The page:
What's Old is New Again

IntDesign

A Junior League showhouse mixes antiques with contemporary design to great effect.

By Gabrielle O’Quinn

Designers will breathe new life into a historic estate.

The Junior League of Miami selected the historic Deering Estate, bordering the waters of Biscayne Bay for the 2018 Showhouse. Like many things in Miami, this event breaks the mold of the traditional Showhouse – an event typically held in a private home temporarily open to the public, then whitewashed and returned to the owner, with the beautiful designs never to be experienced again.

The Junior League of Miami, an organization with 91 years of history in the community, has a different approach. As in 2016 at the Kampong, former home of famed plant explorer David Fairchild of Fairchild Tropical Botanic Gardens, the 2018 Showhouse will be in the former home of another important early Miami resident, Charles Deering. Deering was an industrialist but also an avid art collector and environmentalist.

Three of the 21 interior spaces are highlighted along with the designers’ approach to blending history and today, antique pieces with contemporary design elements.

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The Stone House Grand Salon

Taking on the largest space within the Stone House, Elizabeth Ghia will turn this 1,500-square-foot ballroom into a sophisticated entertaining space. Originally designed specifically as an art gallery to display Charles and Marion Deering’s vast collection, Ghia will repurpose the room as it would be used today. Original hand-painted coffered ceilings and a limestone fireplace will be accented with chairs upholstered in a popular blush color velvet fabric. In lieu of traditional house plants, flamingo feathers will be used to add an air of whimsy to an otherwise formal space.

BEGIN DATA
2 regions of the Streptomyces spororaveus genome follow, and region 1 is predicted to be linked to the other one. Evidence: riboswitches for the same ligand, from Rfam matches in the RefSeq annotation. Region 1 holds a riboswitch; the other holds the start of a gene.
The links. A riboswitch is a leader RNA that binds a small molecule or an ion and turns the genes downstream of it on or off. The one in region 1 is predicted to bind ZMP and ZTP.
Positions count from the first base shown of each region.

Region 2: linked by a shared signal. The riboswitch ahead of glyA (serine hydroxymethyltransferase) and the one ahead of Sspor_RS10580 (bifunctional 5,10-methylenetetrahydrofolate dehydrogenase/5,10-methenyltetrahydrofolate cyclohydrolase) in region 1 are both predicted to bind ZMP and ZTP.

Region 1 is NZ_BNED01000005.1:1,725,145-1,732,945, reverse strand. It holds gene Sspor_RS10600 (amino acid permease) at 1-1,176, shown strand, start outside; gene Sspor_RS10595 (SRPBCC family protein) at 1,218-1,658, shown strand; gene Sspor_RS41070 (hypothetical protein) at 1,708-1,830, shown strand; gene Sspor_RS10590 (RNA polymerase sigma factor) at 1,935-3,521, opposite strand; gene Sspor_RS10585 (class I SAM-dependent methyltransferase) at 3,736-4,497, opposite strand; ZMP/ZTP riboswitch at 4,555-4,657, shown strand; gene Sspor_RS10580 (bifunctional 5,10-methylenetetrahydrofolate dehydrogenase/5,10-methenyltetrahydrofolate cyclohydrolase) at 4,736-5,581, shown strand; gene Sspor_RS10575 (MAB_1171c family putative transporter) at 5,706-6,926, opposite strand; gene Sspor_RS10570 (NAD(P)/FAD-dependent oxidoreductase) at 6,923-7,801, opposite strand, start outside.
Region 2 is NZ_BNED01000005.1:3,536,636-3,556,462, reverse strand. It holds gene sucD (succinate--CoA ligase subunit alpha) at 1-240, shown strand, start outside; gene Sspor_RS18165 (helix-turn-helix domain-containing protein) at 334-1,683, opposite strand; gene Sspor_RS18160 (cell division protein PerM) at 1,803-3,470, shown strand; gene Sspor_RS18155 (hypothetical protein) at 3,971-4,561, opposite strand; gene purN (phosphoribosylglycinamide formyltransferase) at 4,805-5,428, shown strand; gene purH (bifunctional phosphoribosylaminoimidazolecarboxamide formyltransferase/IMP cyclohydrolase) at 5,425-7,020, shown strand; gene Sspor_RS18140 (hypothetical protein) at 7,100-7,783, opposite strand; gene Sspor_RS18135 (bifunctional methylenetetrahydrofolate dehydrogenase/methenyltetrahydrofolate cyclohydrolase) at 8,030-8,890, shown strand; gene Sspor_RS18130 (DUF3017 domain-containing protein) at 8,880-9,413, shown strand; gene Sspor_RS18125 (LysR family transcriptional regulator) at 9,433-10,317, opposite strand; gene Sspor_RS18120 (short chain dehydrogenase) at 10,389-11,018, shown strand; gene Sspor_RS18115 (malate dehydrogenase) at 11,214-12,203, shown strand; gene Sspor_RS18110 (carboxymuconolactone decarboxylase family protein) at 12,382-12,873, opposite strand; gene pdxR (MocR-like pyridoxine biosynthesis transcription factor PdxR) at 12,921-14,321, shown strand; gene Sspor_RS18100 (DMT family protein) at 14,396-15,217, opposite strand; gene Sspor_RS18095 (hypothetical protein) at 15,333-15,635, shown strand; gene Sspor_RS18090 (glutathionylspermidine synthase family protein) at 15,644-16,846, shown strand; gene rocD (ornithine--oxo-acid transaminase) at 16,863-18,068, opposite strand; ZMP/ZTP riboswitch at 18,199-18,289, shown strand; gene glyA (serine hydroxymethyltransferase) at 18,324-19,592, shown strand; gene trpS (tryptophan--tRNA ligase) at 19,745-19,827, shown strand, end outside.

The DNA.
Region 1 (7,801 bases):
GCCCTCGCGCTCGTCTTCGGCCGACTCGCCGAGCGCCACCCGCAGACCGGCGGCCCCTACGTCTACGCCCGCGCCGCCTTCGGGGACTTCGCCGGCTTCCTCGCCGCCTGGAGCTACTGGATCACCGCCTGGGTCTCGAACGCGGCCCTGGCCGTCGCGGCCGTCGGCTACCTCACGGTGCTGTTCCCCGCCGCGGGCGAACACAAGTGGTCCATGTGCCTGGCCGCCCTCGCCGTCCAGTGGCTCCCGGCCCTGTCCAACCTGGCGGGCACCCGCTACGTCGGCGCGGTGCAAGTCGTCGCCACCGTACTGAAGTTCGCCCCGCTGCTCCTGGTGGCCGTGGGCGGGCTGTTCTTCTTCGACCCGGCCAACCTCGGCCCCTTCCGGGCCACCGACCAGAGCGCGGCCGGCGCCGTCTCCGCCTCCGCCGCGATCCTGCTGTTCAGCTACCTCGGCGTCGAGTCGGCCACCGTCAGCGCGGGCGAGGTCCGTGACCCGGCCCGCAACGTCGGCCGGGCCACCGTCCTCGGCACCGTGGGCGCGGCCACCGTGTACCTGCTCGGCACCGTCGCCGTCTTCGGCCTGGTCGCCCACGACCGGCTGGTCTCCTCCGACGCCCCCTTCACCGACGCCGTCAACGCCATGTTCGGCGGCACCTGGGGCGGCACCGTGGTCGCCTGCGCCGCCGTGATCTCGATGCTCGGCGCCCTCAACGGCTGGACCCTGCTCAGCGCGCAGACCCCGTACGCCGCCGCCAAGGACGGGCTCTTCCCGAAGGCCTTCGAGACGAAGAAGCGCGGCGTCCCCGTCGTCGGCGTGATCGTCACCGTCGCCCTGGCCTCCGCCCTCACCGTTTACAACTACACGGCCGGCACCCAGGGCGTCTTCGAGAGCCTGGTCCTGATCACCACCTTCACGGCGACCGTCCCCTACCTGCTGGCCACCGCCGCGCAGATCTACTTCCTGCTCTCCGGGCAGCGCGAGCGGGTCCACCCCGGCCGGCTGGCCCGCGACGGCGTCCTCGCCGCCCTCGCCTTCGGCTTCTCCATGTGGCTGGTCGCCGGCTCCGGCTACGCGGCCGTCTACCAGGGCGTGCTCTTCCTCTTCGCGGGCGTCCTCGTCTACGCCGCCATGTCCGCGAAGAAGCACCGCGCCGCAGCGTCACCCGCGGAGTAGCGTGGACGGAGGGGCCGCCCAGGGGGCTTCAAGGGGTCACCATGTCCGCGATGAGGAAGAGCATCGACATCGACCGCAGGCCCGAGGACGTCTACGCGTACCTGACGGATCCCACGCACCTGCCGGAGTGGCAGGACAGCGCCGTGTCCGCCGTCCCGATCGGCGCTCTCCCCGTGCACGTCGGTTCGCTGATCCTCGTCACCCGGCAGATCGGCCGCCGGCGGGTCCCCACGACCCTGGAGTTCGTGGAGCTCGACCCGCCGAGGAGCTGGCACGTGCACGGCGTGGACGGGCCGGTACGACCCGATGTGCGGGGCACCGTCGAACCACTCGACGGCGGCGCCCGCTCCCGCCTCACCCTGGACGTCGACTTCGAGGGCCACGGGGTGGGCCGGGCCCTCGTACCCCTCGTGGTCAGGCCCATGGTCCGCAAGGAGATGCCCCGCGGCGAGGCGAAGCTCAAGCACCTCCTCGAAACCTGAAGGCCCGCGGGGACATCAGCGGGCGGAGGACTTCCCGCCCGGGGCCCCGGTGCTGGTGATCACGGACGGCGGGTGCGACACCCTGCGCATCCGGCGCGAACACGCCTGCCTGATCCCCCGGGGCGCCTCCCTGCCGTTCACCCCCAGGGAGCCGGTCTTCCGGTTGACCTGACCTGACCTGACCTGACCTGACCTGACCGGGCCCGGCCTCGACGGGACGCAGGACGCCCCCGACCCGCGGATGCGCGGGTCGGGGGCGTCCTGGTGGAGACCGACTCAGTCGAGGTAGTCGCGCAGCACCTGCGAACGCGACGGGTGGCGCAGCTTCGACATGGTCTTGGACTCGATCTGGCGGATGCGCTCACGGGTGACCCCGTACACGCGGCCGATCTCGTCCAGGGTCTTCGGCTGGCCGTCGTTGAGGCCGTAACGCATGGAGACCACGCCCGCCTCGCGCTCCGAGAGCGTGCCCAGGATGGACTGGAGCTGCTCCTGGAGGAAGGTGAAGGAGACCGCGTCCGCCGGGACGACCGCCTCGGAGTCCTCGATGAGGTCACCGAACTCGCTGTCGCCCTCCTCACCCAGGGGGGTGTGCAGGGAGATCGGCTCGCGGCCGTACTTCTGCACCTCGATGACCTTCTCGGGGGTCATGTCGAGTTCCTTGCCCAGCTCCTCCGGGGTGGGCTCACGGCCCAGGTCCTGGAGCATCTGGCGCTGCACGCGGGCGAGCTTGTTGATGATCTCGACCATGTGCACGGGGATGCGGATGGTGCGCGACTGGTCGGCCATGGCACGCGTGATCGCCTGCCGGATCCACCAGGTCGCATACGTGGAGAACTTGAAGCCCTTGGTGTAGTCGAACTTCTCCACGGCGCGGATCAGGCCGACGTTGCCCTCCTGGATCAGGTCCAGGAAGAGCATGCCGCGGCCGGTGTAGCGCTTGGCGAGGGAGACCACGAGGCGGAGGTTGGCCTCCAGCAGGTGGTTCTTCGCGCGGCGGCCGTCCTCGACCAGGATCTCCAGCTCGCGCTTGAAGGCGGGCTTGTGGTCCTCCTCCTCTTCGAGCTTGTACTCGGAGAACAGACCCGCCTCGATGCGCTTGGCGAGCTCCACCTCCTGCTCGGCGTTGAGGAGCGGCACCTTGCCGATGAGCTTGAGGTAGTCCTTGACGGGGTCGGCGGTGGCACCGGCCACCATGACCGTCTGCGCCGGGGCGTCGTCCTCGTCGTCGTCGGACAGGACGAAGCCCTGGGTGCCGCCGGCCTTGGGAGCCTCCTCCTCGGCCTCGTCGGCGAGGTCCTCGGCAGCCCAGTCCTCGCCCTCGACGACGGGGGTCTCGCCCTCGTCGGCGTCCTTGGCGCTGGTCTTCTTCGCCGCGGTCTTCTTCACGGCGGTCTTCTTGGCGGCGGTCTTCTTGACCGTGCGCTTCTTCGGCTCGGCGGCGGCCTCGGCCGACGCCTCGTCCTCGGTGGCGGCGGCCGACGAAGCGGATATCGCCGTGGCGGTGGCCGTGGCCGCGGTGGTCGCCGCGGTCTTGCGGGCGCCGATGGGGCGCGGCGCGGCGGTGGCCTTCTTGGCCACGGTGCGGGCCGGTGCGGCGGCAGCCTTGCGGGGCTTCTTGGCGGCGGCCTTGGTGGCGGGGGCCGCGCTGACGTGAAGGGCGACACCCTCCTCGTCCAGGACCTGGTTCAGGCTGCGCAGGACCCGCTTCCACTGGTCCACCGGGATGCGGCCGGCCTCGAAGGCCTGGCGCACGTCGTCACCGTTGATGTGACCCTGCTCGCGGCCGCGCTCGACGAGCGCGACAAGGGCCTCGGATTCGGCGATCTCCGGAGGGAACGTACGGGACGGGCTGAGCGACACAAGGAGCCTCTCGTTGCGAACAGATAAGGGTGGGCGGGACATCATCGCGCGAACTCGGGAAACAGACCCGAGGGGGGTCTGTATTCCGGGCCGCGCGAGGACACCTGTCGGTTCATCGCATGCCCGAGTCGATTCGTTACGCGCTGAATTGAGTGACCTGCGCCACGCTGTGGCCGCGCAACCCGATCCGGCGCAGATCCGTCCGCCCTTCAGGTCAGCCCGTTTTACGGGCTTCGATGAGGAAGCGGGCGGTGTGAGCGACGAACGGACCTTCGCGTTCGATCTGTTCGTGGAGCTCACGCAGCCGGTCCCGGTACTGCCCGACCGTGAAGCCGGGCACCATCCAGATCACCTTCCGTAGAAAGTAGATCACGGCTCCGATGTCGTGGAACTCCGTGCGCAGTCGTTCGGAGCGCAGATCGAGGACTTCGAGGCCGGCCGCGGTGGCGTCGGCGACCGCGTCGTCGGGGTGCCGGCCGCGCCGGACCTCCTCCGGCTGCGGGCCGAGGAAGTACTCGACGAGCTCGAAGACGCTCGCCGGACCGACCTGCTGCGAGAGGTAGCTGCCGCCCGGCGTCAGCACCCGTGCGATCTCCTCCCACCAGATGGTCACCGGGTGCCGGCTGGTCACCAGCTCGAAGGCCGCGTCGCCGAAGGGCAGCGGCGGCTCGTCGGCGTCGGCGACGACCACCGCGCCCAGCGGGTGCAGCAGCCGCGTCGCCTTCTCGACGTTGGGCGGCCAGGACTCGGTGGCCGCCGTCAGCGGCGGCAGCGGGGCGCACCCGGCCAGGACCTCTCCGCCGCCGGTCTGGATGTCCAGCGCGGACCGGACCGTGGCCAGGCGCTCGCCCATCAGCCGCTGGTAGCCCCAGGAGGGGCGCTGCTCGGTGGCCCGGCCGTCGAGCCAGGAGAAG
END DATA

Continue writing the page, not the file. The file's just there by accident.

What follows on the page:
The Stone House Guest House

Even in trendy Miami, designer Robert Rionda finds more and more clients want classic, timeless interiors with historic elements that withstand an evolving flood of trends seen in catalogues and social media. Rionda, excited by the challenge of having to acknowledge historic preservation within this Showhouse, will design a guest room inspired by Villa Necchi Campiglio in Milan and The Peacock Room at the Freer Gallery of Art, Washington D.C., and will be all about the mix of high and low profiles, old and new, local and foreign. The room will be furnished with pieces from several centuries past combined with unexpected contemporary elements.

The Richmond Cottage Kitchen

A Florida Frame vernacular building that existed on the property when purchased by Charles Deering, The Richmond Cottage captures three design precepts of firmness, utility and delight. Peggy Roberts McMahon will bring her design and architectural expertise to reimagining the cottage’s kitchen and butler’s pantry. These have historic built-in features that are always welcome for modern homes: large glass doors on the upper cabinets for display and storage, and utilitarian base cabinets with drawers and doors. The centerpiece of the kitchen is an oversized hood, originally used to extract the smoke from a wood or coal-burning stove. The area underneath the eight-foot-by-four-foot hood will be re-purposed for a 48-inch range combining multiple cooking surfaces, an oven, a microwave oven and warming drawer for a dedicated cooking space. The original “icebox” in the butler’s pantry is similar to having a dedicated wine chiller or beverage refrigerator. Pottery Barn’s farmhouse tables and simple chairs will adorn a seating area. The accessories will be selected to mix with the Deering family collection of glassware and plates. Ideally, the kitchen will be the center of a Smart Home, with low-voltage LED lighting and a Sonos sound and TV system to make it the ultimate heart of the house. 

Gabrielle O’Quinn is a chair of the 2018 Miami Showhouse, presented by Junior League of Miami. Visit www.jlmiami.org for more information. 

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